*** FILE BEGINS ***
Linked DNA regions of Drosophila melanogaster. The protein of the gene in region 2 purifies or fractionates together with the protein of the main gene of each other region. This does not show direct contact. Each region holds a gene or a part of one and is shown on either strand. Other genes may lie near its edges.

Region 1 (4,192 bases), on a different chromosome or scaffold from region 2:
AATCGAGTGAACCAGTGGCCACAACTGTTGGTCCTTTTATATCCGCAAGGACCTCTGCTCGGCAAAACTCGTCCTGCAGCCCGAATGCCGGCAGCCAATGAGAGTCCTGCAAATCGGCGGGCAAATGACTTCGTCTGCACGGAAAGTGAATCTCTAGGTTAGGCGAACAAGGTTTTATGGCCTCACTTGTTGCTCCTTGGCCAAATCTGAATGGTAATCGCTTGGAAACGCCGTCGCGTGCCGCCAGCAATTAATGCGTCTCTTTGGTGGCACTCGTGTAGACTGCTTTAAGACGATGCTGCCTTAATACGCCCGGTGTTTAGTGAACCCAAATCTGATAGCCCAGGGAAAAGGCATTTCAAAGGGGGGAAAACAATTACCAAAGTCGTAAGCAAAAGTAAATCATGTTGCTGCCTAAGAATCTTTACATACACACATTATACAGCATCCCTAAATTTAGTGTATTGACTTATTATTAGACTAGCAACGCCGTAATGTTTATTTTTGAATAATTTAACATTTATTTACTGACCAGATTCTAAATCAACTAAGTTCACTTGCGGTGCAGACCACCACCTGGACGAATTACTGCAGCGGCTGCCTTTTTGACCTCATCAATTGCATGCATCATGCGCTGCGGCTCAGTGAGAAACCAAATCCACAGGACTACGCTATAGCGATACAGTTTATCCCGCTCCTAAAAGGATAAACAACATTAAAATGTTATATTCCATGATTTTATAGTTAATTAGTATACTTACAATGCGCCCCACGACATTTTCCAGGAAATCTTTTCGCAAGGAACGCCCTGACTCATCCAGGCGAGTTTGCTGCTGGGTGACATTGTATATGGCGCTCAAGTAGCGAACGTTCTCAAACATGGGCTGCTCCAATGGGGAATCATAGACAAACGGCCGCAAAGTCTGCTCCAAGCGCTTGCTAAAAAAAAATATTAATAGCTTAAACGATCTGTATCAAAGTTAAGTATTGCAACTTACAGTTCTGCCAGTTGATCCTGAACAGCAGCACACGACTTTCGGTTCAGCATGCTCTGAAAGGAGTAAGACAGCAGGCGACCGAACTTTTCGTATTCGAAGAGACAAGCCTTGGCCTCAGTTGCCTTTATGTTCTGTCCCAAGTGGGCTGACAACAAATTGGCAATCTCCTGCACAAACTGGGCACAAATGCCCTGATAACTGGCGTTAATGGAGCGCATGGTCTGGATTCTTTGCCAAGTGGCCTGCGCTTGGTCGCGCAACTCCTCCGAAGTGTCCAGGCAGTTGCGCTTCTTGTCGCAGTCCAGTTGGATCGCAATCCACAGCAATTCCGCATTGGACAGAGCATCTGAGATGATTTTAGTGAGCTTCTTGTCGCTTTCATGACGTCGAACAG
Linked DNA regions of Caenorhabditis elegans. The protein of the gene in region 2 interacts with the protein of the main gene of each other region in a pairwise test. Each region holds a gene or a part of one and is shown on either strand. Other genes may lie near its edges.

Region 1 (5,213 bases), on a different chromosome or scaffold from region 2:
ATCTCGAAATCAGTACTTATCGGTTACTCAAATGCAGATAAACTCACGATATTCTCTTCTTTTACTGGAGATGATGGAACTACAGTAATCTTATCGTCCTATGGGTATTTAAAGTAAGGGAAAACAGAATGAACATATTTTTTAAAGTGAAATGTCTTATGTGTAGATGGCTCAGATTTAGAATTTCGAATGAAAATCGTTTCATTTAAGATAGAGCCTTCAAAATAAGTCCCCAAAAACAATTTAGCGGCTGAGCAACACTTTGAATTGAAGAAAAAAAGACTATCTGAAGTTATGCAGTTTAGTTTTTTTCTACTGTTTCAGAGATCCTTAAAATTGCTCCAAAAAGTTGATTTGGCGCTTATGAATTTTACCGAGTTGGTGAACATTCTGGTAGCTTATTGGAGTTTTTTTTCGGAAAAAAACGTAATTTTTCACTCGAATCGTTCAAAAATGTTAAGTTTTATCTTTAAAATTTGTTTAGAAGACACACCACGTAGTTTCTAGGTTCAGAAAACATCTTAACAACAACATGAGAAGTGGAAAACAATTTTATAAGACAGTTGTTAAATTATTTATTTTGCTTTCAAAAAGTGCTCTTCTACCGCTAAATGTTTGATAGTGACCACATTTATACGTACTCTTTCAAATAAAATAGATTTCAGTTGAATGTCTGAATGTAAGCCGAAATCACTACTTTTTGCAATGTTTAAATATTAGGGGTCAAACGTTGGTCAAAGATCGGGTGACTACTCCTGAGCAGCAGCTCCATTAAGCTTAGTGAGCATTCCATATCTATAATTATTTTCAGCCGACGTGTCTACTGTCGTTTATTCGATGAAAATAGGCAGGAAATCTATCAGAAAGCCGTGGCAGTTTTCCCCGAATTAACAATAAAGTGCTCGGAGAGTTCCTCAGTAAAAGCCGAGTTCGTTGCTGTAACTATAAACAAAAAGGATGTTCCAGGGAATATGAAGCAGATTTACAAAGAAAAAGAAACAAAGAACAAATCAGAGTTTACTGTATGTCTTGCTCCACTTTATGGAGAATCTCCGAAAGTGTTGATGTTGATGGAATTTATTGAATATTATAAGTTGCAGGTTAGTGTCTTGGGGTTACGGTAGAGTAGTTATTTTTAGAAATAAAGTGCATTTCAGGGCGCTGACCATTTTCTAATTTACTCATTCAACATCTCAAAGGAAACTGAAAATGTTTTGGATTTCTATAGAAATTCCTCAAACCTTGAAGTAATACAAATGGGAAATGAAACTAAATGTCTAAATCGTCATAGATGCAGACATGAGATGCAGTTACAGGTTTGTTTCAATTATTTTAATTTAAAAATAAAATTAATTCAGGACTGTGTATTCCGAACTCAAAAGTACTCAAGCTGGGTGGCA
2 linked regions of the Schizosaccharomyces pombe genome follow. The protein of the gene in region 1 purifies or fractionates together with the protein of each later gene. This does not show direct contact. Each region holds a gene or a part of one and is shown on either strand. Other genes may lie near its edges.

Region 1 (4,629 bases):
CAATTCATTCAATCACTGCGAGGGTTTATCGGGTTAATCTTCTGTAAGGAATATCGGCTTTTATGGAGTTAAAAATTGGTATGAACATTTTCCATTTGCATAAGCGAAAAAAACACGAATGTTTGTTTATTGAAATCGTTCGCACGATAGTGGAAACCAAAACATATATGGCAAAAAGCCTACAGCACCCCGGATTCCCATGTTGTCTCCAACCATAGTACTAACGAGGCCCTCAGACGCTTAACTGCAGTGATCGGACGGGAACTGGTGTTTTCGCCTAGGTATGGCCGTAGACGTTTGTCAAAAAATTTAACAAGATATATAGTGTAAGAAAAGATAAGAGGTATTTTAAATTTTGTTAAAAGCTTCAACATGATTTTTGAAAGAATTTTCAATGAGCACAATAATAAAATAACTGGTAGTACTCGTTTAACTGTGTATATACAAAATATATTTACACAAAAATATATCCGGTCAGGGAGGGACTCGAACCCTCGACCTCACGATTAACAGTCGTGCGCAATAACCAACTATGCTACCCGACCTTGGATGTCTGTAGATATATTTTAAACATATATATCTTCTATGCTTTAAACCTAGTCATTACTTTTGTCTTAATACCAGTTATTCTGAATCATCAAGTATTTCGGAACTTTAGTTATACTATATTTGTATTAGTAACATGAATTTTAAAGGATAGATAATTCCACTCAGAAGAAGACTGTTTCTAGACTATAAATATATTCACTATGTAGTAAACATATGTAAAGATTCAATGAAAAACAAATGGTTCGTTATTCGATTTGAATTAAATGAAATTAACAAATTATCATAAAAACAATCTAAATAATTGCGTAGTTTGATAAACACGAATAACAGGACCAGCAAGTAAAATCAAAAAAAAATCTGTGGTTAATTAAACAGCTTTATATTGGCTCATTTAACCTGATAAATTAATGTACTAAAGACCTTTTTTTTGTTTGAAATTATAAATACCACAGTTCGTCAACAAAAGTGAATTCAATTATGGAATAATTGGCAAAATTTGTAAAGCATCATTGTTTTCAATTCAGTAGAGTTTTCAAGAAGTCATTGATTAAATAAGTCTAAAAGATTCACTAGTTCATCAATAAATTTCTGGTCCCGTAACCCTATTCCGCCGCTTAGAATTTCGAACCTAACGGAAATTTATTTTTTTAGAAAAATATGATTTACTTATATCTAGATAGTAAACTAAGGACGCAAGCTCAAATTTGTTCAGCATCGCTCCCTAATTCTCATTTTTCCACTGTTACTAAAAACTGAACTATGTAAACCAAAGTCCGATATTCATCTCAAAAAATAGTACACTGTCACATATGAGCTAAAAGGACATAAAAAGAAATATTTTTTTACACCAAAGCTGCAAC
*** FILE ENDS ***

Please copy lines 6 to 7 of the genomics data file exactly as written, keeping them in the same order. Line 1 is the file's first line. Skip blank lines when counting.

ATCTCGAAATCAGTACTTATCGGTTACTCAAATGCAGATAAACTCACGATATTCTCTTCTTTTACTGGAGATGATGGAACTACAGTAATCTTATCGTCCTATGGGTATTTAAAGTAAGGGAAAACAGAATGAACATATTTTTTAAAGTGAAATGTCTTATGTGTAGATGGCTCAGATTTAGAATTTCGAATGAAAATCGTTTCATTTAAGATAGAGCCTTCAAAATAAGTCCCCAAAAACAATTTAGCGGCTGAGCAACACTTTGAATTGAAGAAAAAAAGACTATCTGAAGTTATGCAGTTTAGTTTTTTTCTACTGTTTCAGAGATCCTTAAAATTGCTCCAAAAAGTTGATTTGGCGCTTATGAATTTTACCGAGTTGGTGAACATTCTGGTAGCTTATTGGAGTTTTTTTTCGGAAAAAAACGTAATTTTTCACTCGAATCGTTCAAAAATGTTAAGTTTTATCTTTAAAATTTGTTTAGAAGACACACCACGTAGTTTCTAGGTTCAGAAAACATCTTAACAACAACATGAGAAGTGGAAAACAATTTTATAAGACAGTTGTTAAATTATTTATTTTGCTTTCAAAAAGTGCTCTTCTACCGCTAAATGTTTGATAGTGACCACATTTATACGTACTCTTTCAAATAAAATAGATTTCAGTTGAATGTCTGAATGTAAGCCGAAATCACTACTTTTTGCAATGTTTAAATATTAGGGGTCAAACGTTGGTCAAAGATCGGGTGACTACTCCTGAGCAGCAGCTCCATTAAGCTTAGTGAGCATTCCATATCTATAATTATTTTCAGCCGACGTGTCTACTGTCGTTTATTCGATGAAAATAGGCAGGAAATCTATCAGAAAGCCGTGGCAGTTTTCCCCGAATTAACAATAAAGTGCTCGGAGAGTTCCTCAGTAAAAGCCGAGTTCGTTGCTGTAACTATAAACAAAAAGGATGTTCCAGGGAATATGAAGCAGATTTACAAAGAAAAAGAAACAAAGAACAAATCAGAGTTTACTGTATGTCTTGCTCCACTTTATGGAGAATCTCCGAAAGTGTTGATGTTGATGGAATTTATTGAATATTATAAGTTGCAGGTTAGTGTCTTGGGGTTACGGTAGAGTAGTTATTTTTAGAAATAAAGTGCATTTCAGGGCGCTGACCATTTTCTAATTTACTCATTCAACATCTCAAAGGAAACTGAAAATGTTTTGGATTTCTATAGAAATTCCTCAAACCTTGAAGTAATACAAATGGGAAATGAAACTAAATGTCTAAATCGTCATAGATGCAGACATGAGATGCAGTTACAGGTTTGTTTCAATTATTTTAATTTAAAAATAAAATTAATTCAGGACTGTGTATTCCGAACTCAAAAGTACTCAAGCTGGGTGGCA
2 linked regions of the Schizosaccharomyces pombe genome follow. The protein of the gene in region 1 purifies or fractionates together with the protein of each later gene. This does not show direct contact. Each region holds a gene or a part of one and is shown on either strand. Other genes may lie near its edges.